(COVID-19) Vaccine Updates

We are committed to keeping patients safe and informed during the COVID-19 pandemic. Get the latest information on Unity Care NW’s vaccination efforts here. Find COVID-19 related news and resources here. Find information about how we are working to keep patients safe and what to expect at your next appointment here.

2nd Dose & Feeling Great

After getting her 2nd dose of the COVID-19 vaccine, local LGBTQ activist and drag icon, Betty Desire says, “I feel better than I have in a decade!” [See More]

Latest News

COVID-19 Vaccinations at Unity Care

Unity Care NW is happy to provide vaccinations to all eligible patients. Unity Care more >>

The Way Station

New Facility Announced to Offer a Range of Services for Individuals Experiencing Homelessness   more >>

Large-Scale Community Vaccination Center at BTC

A community collaboration of healthcare providers, including Family Care Network, PeaceHealth, Sea Mar Community more >>

Immigrant Relief Fund

The Washington COVID-19 Immigrant Relief Fund was created during the coronavirus pandemic to support more >>

Get E-News & Updates from Unity Care NW

Innovation Fights Food Insecurity at Unity Care NW

In 2019, Unity Care NW participated in a pilot prescription program to provide produce for food-insecure patients with type 2 diabetes. A partnership with Bellingham Food Bank, The Community Food Co-op, Unity Care NW, and other health providers, allowed medical providers to prescribe participants with $40 of fruit and vegetables a month for one year. With the support of health educators, nutritionists, and care coordinators, patients were provided access to nutrition and cooking classes, and individual supports based at each healthcare agency.

Kasey Langley and Bert Stover, both clinical faculty at the University of Washington found that, out of 116 participants for whom data existed:

  • The average participant’s consumption of fruits and vegetables increased
  • The average A1c score (a measure of blood sugar that helps predict serious negative health outcomes) over participants’ 12 months in the program dropped from 10.7 to 9.0
  • 54% of participants reported an improvement in their attitude toward self-care of their diabetes

The Future

Since the initial pilot of Whatcom Veggie Rx, Unity Care has implemented our own vegetable prescription program, with funding support from PeaceHealth funding. Veggie Rx continues to provide $40 per month for fresh and frozen produce for eligible patients. The program will continue in and has grown to provide produce from 67 to 100 patients in 2021. With the addition of an in-house dietitian, Unity Care continues to provide individual and group support for learning lifestyle skills, to reach the health goals for our patients.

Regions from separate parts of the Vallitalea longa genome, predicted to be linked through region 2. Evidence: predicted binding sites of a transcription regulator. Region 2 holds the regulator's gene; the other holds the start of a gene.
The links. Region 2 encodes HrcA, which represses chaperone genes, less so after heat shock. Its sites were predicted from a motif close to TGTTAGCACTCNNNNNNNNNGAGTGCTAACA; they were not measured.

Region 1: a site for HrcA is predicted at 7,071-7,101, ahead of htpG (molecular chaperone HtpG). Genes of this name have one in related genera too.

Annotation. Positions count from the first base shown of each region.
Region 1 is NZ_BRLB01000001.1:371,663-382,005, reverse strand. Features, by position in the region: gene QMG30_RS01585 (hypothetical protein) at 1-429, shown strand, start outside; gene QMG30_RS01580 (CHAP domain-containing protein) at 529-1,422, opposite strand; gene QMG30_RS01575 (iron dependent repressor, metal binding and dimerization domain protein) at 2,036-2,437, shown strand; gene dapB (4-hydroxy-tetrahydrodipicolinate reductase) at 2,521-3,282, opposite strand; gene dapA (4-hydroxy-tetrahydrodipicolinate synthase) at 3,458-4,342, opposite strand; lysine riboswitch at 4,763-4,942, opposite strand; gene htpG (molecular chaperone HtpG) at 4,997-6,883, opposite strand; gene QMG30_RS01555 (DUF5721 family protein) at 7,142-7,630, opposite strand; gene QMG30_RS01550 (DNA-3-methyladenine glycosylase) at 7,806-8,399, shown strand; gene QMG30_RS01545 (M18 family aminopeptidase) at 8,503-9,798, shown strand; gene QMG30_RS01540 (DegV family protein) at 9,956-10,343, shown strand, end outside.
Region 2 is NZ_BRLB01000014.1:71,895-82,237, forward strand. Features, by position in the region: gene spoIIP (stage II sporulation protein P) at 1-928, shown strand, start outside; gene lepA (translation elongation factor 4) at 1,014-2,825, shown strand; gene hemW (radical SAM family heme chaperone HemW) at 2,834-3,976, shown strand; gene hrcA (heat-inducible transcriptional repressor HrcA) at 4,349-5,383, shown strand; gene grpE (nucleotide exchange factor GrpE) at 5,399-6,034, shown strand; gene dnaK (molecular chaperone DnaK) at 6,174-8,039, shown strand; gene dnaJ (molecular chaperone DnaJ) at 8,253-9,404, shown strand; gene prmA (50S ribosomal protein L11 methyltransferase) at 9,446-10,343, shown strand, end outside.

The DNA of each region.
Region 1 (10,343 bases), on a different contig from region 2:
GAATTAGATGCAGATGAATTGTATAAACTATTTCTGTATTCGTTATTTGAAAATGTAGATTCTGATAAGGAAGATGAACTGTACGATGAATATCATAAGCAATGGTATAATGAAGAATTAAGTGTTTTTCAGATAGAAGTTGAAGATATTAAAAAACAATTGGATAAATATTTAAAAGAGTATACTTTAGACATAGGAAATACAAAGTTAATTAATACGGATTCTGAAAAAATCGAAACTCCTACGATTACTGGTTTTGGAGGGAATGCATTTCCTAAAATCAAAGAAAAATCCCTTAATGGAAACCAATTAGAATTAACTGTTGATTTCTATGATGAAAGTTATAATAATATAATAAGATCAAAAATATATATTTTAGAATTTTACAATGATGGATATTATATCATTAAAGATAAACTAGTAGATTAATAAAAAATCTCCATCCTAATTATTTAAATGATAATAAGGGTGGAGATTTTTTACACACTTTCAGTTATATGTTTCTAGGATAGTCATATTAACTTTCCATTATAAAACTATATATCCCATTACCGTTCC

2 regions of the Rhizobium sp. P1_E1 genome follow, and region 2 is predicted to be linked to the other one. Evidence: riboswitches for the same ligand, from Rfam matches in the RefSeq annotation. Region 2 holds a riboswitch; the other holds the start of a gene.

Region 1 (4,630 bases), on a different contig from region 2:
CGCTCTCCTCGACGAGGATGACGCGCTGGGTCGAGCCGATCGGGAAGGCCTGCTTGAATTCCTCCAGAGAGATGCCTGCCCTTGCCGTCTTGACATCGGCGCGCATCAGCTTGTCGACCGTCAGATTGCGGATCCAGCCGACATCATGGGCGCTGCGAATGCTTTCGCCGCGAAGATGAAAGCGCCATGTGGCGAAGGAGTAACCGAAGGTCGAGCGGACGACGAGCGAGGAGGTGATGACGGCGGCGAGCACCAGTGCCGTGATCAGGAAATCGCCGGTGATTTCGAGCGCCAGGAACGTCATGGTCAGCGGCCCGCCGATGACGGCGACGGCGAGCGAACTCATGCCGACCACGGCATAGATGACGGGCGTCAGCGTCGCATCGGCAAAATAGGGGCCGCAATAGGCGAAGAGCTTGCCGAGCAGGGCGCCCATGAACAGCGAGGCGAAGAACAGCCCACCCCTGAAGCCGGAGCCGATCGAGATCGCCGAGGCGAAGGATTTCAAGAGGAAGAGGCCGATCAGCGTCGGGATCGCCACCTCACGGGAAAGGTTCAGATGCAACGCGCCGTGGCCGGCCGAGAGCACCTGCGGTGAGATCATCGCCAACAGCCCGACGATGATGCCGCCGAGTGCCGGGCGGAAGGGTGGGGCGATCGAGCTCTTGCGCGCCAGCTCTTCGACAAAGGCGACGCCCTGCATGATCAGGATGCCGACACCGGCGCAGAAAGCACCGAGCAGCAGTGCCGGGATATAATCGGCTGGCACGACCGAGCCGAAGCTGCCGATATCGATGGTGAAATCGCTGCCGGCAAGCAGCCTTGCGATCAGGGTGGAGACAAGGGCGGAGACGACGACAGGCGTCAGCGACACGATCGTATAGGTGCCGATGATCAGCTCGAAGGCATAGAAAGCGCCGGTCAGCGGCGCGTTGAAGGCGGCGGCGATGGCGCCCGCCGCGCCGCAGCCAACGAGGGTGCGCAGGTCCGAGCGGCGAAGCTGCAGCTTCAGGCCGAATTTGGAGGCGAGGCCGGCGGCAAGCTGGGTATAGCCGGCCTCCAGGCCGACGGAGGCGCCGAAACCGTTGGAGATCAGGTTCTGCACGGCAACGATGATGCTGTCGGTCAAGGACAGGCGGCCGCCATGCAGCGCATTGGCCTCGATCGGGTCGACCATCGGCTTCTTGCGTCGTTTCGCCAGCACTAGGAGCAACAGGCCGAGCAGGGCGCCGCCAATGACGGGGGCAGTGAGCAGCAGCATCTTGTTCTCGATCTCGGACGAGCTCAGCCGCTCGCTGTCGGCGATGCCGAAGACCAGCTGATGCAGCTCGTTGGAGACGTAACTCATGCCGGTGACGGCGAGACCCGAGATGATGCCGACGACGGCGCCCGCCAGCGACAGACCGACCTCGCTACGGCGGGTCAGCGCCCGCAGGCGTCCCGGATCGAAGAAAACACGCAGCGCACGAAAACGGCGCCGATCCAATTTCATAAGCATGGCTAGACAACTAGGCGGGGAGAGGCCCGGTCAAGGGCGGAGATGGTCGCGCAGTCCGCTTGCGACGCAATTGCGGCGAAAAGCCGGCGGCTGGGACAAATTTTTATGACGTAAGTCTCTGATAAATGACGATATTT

Interested patients with type 2 diabetes are encouraged to ask their health care provider about Veggie Rx.

May is Mental Health Awareness Month

This past year presented so many different challenges and obstacles that tested our strength and resiliency. The global pandemic forced us to cope with situations we never even imagined, and a lot of us struggled with our mental health as a result. The good news is that there are tools and resources available that can support the well-being of individuals and communities.

A great starting point for anyone who is ready to address mental health concerns is to speak to your primary care provider. They can help identify if you’re in need of specialist care and connect you with a mental health provider at Unity Care NW.

Accessing mental health care and finding a therapist that works for you can take time and energy. It can be helpful to explore strategies to support yourself as you navigate your own path to accessing mental health care.

  • Remind yourself that you can’t change what has already happened. Before you can make peace with things as they are, you have to acknowledge that there’s no going back to the way things were. Doing this may be challenging and painful, but by identifying what you can and can’t control, you can turn your energy towards coping with the things you can’t change.
  • Embrace your feelings. You might still be angry, scared, overwhelmed, or lonely – that’s okay. When you accept these feelings and let yourself experience them without judgement, it can help you work through them in a healthy way.

Keep in mind that there are no one-size-fits-all solutions when it comes to improving your mental health. Mental illnesses are real, and recovery is possible. By reaching out for mental health care and developing your own coping strategies, it is possible to find balance between life’s ups and downs and continue to cope with the challenges brought on by the pandemic.